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Digging for Memories

by John Robinson

Wow, I can hardly believe my eyes … an old inkwell sitting right on top of a mound of earth next to a groundhog hole. It’s a perfect little aqua colored, cone-shaped bottle, apparently excavated by the lumbering rodent in the course of conducting his business. This is very exciting -trust me on this- because looking for old bottles is exactly why I’m here. It’s a breezy April morning in the early 1970’s and my friend Rocky and I are poking around the overgrown grounds of a vacant plantation house in tidewater Virginia, on a tract of land owned by a family acquaintance.

We arrived here twenty minutes ago. I’m 15, Rocky’s 16, and he can drive. His dad’s beat-up old Chrysler station wagon –“The Heap”- is an ideal vehicle for excursions like this one. Heck, it’s the only car anybody will let him drive. And I don’t even have my “Learner’s” yet.

“Hey, Rockhead!” My friend, well over six feet tall and shaving since age 13, soon appears traipsing through the high weeds. I hold the prize inkwell up and grin. We know there have to be other bottles in the ground under our feet, so we excitedly set to work. With an old steel ski pole from which I had removed the basket, I probe the soft earth, searching for the characteristic feel of crunching glass. Remember, this is tidewater Virginia. The ground is relatively soft and there are no rocks, those having been relegated to the western part of the state.

The ski pole probe indicates what we think is glass about two feet beneath us, so we rush back to the Heap to get more digging tools. Now we’re breaking ground. Gosh, just to think back upon it now pauses my hand with anticipation. Anyway, in a few minutes I uncover a cracked medicine bottle, among shards of others. “We’ve hit paydirt!” is my assessment.

It’s two hours later and we’ve got a sizable hole, one big enough for both of us to crouch in. We expand the excavation laterally with our moms’ gardening tools. We follow the seam of 100-year-old refuse.  A growing cluster of good bottles (whole ones) which we’ve uncovered are perched on the edge of the hole.

This “plantation pit,” as we call it, is not our first adventure in bottle digging. By this time I’ve been picking up old bottles, mostly from the mucky shoreline of the estuarine creeks and rivers of the Chesapeake, since I was five or six-years-old. I’ve learned a lot about old bottles along the way. For instance, the bottles we’re digging here are made by blowing the molten glass within a hinged mold made of wood. The neck and lip of each bottle is applied in a separate step.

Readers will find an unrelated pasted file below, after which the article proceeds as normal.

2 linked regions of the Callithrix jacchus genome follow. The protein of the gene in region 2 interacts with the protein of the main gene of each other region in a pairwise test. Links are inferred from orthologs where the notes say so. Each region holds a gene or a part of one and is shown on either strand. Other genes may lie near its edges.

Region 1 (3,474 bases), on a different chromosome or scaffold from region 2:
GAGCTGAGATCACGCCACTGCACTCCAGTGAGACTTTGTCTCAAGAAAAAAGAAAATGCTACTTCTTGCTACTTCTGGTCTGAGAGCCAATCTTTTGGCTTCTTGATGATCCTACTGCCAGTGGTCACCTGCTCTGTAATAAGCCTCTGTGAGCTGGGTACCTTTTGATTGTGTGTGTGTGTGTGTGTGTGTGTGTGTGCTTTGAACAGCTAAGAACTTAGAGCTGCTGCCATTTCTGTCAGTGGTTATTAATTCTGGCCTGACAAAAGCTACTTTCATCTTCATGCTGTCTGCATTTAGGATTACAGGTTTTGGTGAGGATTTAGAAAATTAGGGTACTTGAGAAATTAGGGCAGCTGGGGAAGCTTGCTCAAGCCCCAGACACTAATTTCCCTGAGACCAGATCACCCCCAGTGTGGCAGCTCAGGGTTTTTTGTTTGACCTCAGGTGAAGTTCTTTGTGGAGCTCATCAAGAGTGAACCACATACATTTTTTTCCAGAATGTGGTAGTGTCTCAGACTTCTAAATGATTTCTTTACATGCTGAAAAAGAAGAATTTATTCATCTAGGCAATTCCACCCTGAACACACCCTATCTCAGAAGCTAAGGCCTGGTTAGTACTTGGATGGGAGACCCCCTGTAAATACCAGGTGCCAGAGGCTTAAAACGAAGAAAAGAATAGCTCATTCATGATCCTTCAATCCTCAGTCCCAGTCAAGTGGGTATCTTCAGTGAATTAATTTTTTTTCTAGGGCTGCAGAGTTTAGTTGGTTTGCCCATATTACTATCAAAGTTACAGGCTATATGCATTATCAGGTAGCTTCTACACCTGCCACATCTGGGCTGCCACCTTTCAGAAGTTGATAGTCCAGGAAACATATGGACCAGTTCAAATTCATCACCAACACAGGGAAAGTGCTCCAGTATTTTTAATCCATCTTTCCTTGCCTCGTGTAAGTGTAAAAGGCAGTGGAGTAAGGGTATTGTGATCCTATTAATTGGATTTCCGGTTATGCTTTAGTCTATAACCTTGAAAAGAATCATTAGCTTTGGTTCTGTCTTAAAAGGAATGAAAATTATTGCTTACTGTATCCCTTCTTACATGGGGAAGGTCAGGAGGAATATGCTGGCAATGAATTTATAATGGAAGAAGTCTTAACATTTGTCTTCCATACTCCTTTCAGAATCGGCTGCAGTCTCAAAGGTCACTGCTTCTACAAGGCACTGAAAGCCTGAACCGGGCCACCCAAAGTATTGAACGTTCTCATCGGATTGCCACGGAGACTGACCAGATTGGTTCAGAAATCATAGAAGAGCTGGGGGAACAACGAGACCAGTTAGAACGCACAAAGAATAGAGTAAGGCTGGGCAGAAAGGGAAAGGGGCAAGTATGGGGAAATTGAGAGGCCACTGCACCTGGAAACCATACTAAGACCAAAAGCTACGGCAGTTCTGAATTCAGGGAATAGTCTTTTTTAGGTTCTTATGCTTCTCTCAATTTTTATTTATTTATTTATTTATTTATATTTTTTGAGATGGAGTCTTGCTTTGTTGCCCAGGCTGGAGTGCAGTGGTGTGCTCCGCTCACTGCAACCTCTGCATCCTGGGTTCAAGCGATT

The bottles in our pit are circa 1850 to 1880. They have lots of character, being pleasingly crude. Within the glass they possess bubbles large and small, varying degrees of waviness and lopsidedness, and fascinating color due to impurities in the glass. Many have embossing of various kinds. After the advent of the automatic bottle making machine in 1903 or so, bottles got considerably less “interesting”.

Hours go by, but we’re oblivious to their passage. The hole expands. We discover that the bottles are often found in “nests” and the removal of each one of them takes much careful scratching and brushing; the portion revealed growing along with our excitement. Sometimes we work for twenty minutes on one bottle only to find the bottom third of it missing. Oh well, it just makes finding the intact ones that much more rewarding.

“If this one’s whole you are going to love it,” I announce as I scrape the remaining dirt away from a dark brown bottle embossed  “Dr Kilmer’s Electromagnetic Liniment.” I pass it to Rocky for his reverent inspection and appreciation. We find medicine bottles, we find whiskey bottles. And we find bitters bottles whose contents is claimed to be the former but is more accurately the latter. We find inkwells, beer bottles, and poison bottles embossed with skull and bones.

Now I’m uncovering a huge, two-gallon stoneware jug, buried deep in the trash pit, packed tightly in the debris. Amazingly, upon freeing it from its earthly clutches I find it to be in perfect condition. One really never knows.

I get up to survey the scene and notice the shadows growing conspicuously long. It’s time to go, but we’re compelled to linger. We play “one more bottle” several times before we hastily refill the hole and gather up our tools and our treasures. As we walk back to The Heap, dirty from head to toe, Rocky and I agree that this has been one of the best days ever.

It’s the simple things isn’t it.



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